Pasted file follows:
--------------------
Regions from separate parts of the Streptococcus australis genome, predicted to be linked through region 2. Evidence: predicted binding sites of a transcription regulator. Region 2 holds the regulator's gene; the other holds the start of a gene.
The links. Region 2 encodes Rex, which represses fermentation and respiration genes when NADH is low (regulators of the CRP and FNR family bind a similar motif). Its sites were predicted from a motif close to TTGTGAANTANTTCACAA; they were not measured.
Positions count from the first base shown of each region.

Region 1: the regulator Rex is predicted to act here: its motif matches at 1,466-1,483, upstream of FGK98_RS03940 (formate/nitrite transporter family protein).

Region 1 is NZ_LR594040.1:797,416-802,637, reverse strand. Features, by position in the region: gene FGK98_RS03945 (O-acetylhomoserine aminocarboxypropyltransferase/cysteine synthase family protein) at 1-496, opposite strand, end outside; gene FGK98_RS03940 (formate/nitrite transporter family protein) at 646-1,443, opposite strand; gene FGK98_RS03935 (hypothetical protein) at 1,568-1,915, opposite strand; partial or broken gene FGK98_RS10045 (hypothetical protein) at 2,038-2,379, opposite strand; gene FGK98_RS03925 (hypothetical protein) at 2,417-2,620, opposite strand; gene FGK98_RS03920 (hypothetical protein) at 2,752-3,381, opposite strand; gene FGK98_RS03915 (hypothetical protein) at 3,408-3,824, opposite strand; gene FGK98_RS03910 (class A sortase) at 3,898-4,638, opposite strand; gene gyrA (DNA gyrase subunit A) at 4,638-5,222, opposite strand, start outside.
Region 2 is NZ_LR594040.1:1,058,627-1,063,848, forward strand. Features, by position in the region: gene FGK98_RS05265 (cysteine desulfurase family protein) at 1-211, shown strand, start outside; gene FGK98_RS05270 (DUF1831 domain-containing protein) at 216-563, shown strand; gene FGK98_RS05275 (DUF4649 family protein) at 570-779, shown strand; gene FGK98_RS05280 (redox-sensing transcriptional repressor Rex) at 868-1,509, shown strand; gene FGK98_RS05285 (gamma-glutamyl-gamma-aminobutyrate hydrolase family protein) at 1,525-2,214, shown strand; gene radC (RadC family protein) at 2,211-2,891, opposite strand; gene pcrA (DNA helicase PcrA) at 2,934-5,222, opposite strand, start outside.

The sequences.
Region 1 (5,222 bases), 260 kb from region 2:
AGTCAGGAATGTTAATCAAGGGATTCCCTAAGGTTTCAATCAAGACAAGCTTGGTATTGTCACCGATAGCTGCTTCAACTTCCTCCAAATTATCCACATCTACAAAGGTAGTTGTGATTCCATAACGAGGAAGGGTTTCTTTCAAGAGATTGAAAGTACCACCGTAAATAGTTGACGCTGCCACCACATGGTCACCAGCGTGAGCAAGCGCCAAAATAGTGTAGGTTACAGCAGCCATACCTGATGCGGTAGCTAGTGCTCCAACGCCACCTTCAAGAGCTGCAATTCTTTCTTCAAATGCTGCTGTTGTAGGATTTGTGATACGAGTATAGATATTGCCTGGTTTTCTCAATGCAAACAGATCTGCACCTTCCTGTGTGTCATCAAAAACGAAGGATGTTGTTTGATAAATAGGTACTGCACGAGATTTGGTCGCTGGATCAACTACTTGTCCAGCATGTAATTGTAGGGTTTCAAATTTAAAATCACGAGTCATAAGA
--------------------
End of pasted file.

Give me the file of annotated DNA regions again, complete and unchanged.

Regions from separate parts of the Streptococcus australis genome, predicted to be linked through region 2. Evidence: predicted binding sites of a transcription regulator. Region 2 holds the regulator's gene; the other holds the start of a gene.
The links. Region 2 encodes Rex, which represses fermentation and respiration genes when NADH is low (regulators of the CRP and FNR family bind a similar motif). Its sites were predicted from a motif close to TTGTGAANTANTTCACAA; they were not measured.
Positions count from the first base shown of each region.

Region 1: the regulator Rex is predicted to act here: its motif matches at 1,466-1,483, upstream of FGK98_RS03940 (formate/nitrite transporter family protein).

Region 1 is NZ_LR594040.1:797,416-802,637, reverse strand. Features, by position in the region: gene FGK98_RS03945 (O-acetylhomoserine aminocarboxypropyltransferase/cysteine synthase family protein) at 1-496, opposite strand, end outside; gene FGK98_RS03940 (formate/nitrite transporter family protein) at 646-1,443, opposite strand; gene FGK98_RS03935 (hypothetical protein) at 1,568-1,915, opposite strand; partial or broken gene FGK98_RS10045 (hypothetical protein) at 2,038-2,379, opposite strand; gene FGK98_RS03925 (hypothetical protein) at 2,417-2,620, opposite strand; gene FGK98_RS03920 (hypothetical protein) at 2,752-3,381, opposite strand; gene FGK98_RS03915 (hypothetical protein) at 3,408-3,824, opposite strand; gene FGK98_RS03910 (class A sortase) at 3,898-4,638, opposite strand; gene gyrA (DNA gyrase subunit A) at 4,638-5,222, opposite strand, start outside.
Region 2 is NZ_LR594040.1:1,058,627-1,063,848, forward strand. Features, by position in the region: gene FGK98_RS05265 (cysteine desulfurase family protein) at 1-211, shown strand, start outside; gene FGK98_RS05270 (DUF1831 domain-containing protein) at 216-563, shown strand; gene FGK98_RS05275 (DUF4649 family protein) at 570-779, shown strand; gene FGK98_RS05280 (redox-sensing transcriptional repressor Rex) at 868-1,509, shown strand; gene FGK98_RS05285 (gamma-glutamyl-gamma-aminobutyrate hydrolase family protein) at 1,525-2,214, shown strand; gene radC (RadC family protein) at 2,211-2,891, opposite strand; gene pcrA (DNA helicase PcrA) at 2,934-5,222, opposite strand, start outside.

The sequences.
Region 1 (5,222 bases), 260 kb from region 2:
AGTCAGGAATGTTAATCAAGGGATTCCCTAAGGTTTCAATCAAGACAAGCTTGGTATTGTCACCGATAGCTGCTTCAACTTCCTCCAAATTATCCACATCTACAAAGGTAGTTGTGATTCCATAACGAGGAAGGGTTTCTTTCAAGAGATTGAAAGTACCACCGTAAATAGTTGACGCTGCCACCACATGGTCACCAGCGTGAGCAAGCGCCAAAATAGTGTAGGTTACAGCAGCCATACCTGATGCGGTAGCTAGTGCTCCAACGCCACCTTCAAGAGCTGCAATTCTTTCTTCAAATGCTGCTGTTGTAGGATTTGTGATACGAGTATAGATATTGCCTGGTTTTCTCAATGCAAACAGATCTGCACCTTCCTGTGTGTCATCAAAAACGAAGGATGTTGTTTGATAAATAGGTACTGCACGAGATTTGGTCGCTGGATCAACTACTTGTCCAGCATGTAATTGTAGGGTTTCAAATTTAAAATCACGAGTCATAAGA